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September 28. St. Wencelas Duke of Bohemia. St.

Lioba Abbess. St. Eustochium Virgin. St. Exuperius Bishop.

CHRONOLOGY.–The truly excellent author Thomas Day died in 1789. His works are comparable to Miss Edgeworth's alone for real excellence. The author of Sandford and Merton is recorded to have been one of the best men who ever lived.

Byron the poet and shorthand writer died in 1763. He is said to have been the author of a humorous copy of verses recorded in the Spectator, Vol. viii. No. 603, for Wednesday, October 6, 1714, beginning

“ My time, O ye Muses, was happily spent." The battle of Marathon is by some thought to have been fought today, B. C. 400.

FAUNA.-As both Chimney Swallows and House Martins begin now to be very much diminished in numbers, particularly if the wind happen to blow from a northerly point, there seems no doubt but that the general migration of these birds in this part of Europe usually takes place about Michaelmas. As they do not arrive all at once, but come sparingly at first, their numbers daily increasing ; so they retire, not all together, but by several different fleets. The first usually commences its aërial voyage at this time; but it must be observed, that a continuance of strong South and West winds will detain the general mass of these birds till much later, and it is probable that they often encounter difficulties in their course from a change of wind.

In common years the bulk of both Swallows and Martins now take their flight, leaving a certain portion behind them, which become fewer and fewer, in consequence of successive emigrations, till about the middle of October, when they cease to be seen about, except perhaps a straggling Martin or two seen till November. "Sand Martins are likewise missed about their holes and haunts at this time, and probably go the same way. This is our opinion respecting the winter retreat of all Swallows, which, we imagine, fly to warmer regions for hibernal quarters like other birds of passage. As, however, there appears to be some discrepancy of opinion on this subject, we shall beg leave to refer the curious reader to the arguments we have used at p. 157 and sequel, in which we have confronted the opinions of authors on this subject. In further confirmation of our own we may observe, that few of the instances of Swallows being taken out of ponds in a torpid state are well authenticated, and that from the prodigious numbers of these birds in some years they must more frequently have been found, if the bulk of them really immerge themselves in the waters in Autumn.

On the other hand the migration of Swallows is estaba lished on a multitude of analogous facts. The innumerable swarms of both Swallows and Martins, which are seen on buildings in Autumn, leave no doubt of their being congregated for some particular purpose. The roofs of the palaces and noble stables at Chantilly, the roofs of all the cathedrals and larger buildings, and often the cliffs and rocks by the seashore are covered with them at this time of year, and the young ones seem to sport about and to try their power of wing. They disappear in numbers at a time, and often when the wind first blows from the northward. Many persons have actually seen them taking their flight, in which case they rise in millions to a great height in the air, and move off in a vast phalanx. Lastly, they have frequently alighted on ships, many hundred miles out at sea, in their vernal and autumnal passages. See our page 158. The exact place to which each species retire is less certainly known.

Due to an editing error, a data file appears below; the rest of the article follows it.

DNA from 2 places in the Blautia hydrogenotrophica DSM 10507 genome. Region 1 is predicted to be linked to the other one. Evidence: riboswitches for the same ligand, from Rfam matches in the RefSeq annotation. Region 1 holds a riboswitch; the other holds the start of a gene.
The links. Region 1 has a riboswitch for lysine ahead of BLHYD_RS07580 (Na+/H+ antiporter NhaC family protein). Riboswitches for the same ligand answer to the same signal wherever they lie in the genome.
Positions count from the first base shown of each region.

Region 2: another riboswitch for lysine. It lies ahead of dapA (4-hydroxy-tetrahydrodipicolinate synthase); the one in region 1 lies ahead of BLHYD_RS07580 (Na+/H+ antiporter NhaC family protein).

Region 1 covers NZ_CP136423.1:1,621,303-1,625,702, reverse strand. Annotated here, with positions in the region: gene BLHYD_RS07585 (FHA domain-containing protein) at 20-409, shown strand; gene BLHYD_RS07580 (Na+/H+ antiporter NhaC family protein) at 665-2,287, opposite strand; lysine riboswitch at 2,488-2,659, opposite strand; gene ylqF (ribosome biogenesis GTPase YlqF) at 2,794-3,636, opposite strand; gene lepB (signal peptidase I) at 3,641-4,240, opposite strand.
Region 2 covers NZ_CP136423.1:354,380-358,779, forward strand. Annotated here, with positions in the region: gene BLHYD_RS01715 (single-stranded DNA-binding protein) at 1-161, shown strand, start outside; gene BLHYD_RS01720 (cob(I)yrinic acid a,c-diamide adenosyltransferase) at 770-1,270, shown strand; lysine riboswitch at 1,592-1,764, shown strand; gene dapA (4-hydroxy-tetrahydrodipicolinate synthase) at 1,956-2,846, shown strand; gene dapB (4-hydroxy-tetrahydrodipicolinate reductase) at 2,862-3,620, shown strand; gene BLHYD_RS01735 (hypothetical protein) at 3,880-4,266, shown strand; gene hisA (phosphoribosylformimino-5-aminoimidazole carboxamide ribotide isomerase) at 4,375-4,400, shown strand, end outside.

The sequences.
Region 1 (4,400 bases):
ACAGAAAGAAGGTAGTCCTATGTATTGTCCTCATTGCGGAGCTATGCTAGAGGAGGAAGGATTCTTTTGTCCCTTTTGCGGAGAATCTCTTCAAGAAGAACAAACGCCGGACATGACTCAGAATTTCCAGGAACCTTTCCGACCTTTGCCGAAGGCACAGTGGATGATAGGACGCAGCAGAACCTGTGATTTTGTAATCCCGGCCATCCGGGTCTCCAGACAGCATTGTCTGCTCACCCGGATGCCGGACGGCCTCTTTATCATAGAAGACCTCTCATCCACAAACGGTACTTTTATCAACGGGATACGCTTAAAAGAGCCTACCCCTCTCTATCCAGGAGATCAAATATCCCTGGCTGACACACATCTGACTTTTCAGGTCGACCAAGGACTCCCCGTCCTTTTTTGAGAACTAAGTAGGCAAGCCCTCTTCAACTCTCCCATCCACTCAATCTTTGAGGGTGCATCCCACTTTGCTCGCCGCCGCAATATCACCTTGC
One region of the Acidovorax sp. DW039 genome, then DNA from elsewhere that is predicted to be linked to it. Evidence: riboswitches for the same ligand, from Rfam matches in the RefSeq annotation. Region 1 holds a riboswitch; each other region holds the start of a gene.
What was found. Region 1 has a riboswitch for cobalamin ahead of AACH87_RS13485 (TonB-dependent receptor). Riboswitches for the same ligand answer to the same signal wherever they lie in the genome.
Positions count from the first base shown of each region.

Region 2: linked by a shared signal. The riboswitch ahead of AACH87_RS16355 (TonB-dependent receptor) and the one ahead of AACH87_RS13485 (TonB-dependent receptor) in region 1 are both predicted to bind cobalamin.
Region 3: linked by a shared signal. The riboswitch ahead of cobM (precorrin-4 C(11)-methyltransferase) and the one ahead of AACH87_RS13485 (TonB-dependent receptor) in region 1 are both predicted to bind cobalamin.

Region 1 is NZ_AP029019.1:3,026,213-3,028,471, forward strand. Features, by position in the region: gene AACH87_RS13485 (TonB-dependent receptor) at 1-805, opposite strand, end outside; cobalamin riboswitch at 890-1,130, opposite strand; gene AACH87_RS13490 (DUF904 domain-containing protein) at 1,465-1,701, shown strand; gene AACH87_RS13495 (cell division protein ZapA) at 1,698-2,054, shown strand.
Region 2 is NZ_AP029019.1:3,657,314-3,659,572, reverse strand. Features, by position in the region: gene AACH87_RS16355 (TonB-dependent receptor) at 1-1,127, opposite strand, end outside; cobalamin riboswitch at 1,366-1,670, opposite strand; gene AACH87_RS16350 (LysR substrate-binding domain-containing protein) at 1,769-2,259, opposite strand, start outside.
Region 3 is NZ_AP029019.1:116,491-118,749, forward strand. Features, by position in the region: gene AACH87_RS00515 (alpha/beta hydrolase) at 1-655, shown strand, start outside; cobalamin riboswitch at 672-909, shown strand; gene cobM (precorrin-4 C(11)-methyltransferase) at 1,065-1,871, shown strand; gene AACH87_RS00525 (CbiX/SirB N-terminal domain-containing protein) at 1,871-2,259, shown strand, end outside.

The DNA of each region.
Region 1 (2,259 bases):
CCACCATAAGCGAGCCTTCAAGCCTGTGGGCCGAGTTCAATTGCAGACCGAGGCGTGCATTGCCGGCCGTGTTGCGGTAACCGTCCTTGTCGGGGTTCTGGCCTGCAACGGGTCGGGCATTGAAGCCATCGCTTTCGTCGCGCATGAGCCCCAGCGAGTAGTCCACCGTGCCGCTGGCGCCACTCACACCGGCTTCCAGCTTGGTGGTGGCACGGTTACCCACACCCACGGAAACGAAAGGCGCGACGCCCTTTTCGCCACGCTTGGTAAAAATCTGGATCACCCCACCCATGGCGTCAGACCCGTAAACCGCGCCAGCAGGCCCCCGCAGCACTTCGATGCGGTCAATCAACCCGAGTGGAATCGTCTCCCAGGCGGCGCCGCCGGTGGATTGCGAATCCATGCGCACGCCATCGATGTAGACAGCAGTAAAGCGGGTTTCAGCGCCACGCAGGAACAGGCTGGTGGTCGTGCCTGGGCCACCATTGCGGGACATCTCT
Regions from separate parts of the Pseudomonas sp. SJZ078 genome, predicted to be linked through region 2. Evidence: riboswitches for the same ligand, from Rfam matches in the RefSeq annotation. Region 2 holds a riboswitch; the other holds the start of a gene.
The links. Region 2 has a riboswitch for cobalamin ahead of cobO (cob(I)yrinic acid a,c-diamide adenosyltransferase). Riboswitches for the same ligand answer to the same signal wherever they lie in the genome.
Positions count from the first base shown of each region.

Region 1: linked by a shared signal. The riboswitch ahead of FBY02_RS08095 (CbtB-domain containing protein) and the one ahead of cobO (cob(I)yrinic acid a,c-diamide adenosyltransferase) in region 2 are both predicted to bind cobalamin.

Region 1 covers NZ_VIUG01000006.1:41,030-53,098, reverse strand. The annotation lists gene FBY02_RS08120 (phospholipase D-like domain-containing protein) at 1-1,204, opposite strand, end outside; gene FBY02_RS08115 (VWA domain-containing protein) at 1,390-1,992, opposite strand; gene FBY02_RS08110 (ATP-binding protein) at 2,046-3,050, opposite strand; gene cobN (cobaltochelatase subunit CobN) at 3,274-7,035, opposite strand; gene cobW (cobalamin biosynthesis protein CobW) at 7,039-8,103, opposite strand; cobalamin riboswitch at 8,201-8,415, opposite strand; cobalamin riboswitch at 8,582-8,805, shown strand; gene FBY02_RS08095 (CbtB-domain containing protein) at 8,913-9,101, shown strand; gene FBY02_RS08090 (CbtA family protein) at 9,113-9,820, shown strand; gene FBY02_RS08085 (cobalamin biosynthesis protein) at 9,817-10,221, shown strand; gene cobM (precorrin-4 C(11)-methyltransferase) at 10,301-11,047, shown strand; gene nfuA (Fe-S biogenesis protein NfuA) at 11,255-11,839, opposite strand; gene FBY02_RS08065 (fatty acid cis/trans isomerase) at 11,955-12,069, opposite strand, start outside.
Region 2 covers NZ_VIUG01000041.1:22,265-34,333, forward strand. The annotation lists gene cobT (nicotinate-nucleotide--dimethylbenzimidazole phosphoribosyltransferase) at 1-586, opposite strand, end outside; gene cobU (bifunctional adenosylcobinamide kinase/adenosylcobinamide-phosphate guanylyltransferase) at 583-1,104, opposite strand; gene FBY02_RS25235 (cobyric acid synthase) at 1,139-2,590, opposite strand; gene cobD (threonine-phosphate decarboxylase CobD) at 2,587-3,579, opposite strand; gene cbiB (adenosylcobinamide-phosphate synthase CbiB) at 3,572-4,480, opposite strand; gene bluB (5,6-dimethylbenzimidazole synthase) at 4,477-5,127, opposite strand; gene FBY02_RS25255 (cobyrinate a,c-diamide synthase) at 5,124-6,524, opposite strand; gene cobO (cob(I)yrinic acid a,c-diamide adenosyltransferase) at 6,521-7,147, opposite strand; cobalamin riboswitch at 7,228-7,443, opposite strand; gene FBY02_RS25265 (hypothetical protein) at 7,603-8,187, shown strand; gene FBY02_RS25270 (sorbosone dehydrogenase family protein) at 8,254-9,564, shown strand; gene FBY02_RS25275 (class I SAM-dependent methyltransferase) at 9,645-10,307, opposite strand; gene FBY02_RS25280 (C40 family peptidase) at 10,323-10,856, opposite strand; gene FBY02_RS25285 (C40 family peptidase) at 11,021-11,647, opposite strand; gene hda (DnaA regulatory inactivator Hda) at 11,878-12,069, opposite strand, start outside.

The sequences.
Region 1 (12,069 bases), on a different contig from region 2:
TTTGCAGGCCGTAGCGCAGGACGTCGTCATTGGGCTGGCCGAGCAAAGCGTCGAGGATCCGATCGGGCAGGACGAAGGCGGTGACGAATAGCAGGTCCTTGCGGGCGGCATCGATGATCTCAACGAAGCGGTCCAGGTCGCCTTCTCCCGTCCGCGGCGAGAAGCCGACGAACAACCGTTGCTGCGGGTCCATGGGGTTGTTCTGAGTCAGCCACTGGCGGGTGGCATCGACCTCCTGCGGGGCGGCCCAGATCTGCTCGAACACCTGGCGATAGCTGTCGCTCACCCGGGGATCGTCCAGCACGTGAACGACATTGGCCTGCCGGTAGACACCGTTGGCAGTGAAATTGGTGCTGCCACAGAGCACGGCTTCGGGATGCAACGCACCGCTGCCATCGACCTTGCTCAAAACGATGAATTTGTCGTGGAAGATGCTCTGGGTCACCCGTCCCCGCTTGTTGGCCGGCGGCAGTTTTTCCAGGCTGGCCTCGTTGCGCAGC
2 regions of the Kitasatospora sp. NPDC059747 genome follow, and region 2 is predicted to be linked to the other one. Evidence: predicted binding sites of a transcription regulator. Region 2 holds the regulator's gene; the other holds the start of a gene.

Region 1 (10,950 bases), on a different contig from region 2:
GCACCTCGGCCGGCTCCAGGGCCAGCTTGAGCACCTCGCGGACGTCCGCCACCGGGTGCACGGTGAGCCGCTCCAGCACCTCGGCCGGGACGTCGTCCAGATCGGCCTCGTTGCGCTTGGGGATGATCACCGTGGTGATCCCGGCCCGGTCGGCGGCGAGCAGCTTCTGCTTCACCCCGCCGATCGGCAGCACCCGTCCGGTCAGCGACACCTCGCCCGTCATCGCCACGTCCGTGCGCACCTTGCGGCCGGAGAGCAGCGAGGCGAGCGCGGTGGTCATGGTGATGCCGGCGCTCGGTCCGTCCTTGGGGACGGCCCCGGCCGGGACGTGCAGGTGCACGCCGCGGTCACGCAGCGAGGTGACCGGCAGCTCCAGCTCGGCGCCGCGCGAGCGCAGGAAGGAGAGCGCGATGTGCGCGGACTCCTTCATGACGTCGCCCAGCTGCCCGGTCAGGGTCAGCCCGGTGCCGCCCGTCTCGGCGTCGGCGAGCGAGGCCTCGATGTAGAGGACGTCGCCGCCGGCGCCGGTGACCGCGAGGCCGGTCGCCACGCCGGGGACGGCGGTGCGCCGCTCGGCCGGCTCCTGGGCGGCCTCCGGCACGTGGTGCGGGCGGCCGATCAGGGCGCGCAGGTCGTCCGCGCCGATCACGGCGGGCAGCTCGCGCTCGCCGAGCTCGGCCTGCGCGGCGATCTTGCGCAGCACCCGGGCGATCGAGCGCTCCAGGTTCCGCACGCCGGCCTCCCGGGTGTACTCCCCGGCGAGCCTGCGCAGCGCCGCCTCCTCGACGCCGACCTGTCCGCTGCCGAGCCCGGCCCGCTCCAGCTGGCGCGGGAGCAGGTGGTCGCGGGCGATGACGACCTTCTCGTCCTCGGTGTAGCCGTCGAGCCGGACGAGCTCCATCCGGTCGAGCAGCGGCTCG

In order to increase our knowledge on this subject we have proposed to persons in different places, and to travellers both by sea and land, to make registers of their appearance in a Table of the following kind. The same Table will be useful for recording other migratory birds ;

• j TABLE.
Species of bird.
Day of appearance.
Direction and force of wind at the time.
Previous and supervening currents.
The state of thermometer.
The state of barometer.
Weather and clouds.
Place of observation.

The Swallow was a favourite bird among the Greeks : her first appearance made a holiday for the Greek boys, and a song has been preserved in Athenaeus, by which the young mendicants used to levy contributions on the good nature of their fellow citizens. It is the general opinion of naturalists that the same pair of Swallows annually return to the village where they built the preceding year, and attach themselves to the same nest, if it remains: should it be destroyed, they erect another in the same station, and this as long as they escape the various contingencies of their migratory life.

LL

To the departing Swallows, by Mr. White.
Amusive birds ! say where your hid retreat,
When the frost rages, and the tempests beat;
Whence your return, by such nice instinct led,
When Spring, sweet season, lifts her bloomy head?
Such baffled searches mock man's prying pride,

The God of Nature is your secret guide!
A well known epigram says:-

Ore malo volitans muscas deprendit birundo,

Atque ita viventi pascitur illa cibo;
Quumque volat lacus circum vel florida prata,

Quis velit ambages pernumerare suas?
Vere venit nidosque facit sub culmine tecti,

Frigora Brumali tempore cauta fugit. Stoats and Weasels are now very active in the poultry yards. Sometimes they are useful auxiliaries in destroying rats; but unfortunately they frequently attack the poultry. The Weasel is much smaller than the Stoat, and may be known by a distinct black spot on each side of the mouth. The colour of both is a light brown.